In this passage Jesus exhibits righteous anger, defined as anger toward “an offense against God or his Word” (Bolinger, crosswalk.com, 17 Jan 2020). In this case, Jesus modeled that a crime committed directly against God should be met with righteous anger, but note that the offense here is against God, and Jesus, as the son of God and the second member of the holy trinity, had also the mind of God. Most of us aren’t likely to experience true righteous anger like this, and vandalism wouldn’t be accepted for it either. The anger you may feel when your son or daughter is bullied at school or the unshakable desire for justice felt by the oppressed doesn’t entitle you to unchecked outbursts or rage.
But this is the beauty of journaling when you are angry. You can use the pent up, furious energy brought on by injustice to write down your reaction, why you feel neglected or abused or disregarded, and how much it hurts to be in the position you’re in. You can, if it helps, pour ugly, angry, even hateful words onto a page, provided that you will be the only one to read it. It may sound like permission to give in to the anger and rage, but what this sort of “emotional dump” writing can offer is a release from the tension that ties knots in our hearts when we’re hurt, and by releasing it onto paper, instead of a family member, friend, or social media, you are relieved of the angry knots and cleansed of the worst portion of the pain enough to allow the grief of the situation to take a seat in the chair that anger left behind.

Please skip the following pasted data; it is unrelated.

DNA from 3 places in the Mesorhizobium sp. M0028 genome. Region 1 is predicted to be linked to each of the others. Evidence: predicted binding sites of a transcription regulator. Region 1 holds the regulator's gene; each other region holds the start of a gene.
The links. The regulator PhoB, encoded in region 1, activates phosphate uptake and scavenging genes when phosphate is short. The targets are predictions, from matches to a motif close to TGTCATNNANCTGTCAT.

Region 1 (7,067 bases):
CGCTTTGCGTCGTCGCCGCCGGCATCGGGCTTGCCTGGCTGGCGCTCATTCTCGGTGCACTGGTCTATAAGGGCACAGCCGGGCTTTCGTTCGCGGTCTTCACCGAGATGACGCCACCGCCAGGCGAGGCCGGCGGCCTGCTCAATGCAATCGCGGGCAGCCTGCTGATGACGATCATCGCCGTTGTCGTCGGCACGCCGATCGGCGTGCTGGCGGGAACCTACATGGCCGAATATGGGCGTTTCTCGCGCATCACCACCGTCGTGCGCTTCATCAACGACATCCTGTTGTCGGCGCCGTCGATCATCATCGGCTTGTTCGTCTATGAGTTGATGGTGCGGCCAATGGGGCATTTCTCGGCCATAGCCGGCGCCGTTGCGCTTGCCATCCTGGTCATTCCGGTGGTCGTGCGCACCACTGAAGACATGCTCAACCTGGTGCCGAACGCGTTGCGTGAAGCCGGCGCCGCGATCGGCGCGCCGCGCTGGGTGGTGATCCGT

To be clear, this sort of written emotional release should not be something you give to others or allow them to read. When I’ve used this practice I’ve found that it’s best to use a paper journal with a distinct cover that I can keep hidden in a drawer or on a shelf. Remember, journaling is an exercise for you to help you work through emotions in a healthy, healing way, so while it might be good to share this kind of writing with a therapist or counselor, you also need to protect yourself from any retribution that might come if your very private words were shared without your knowledge.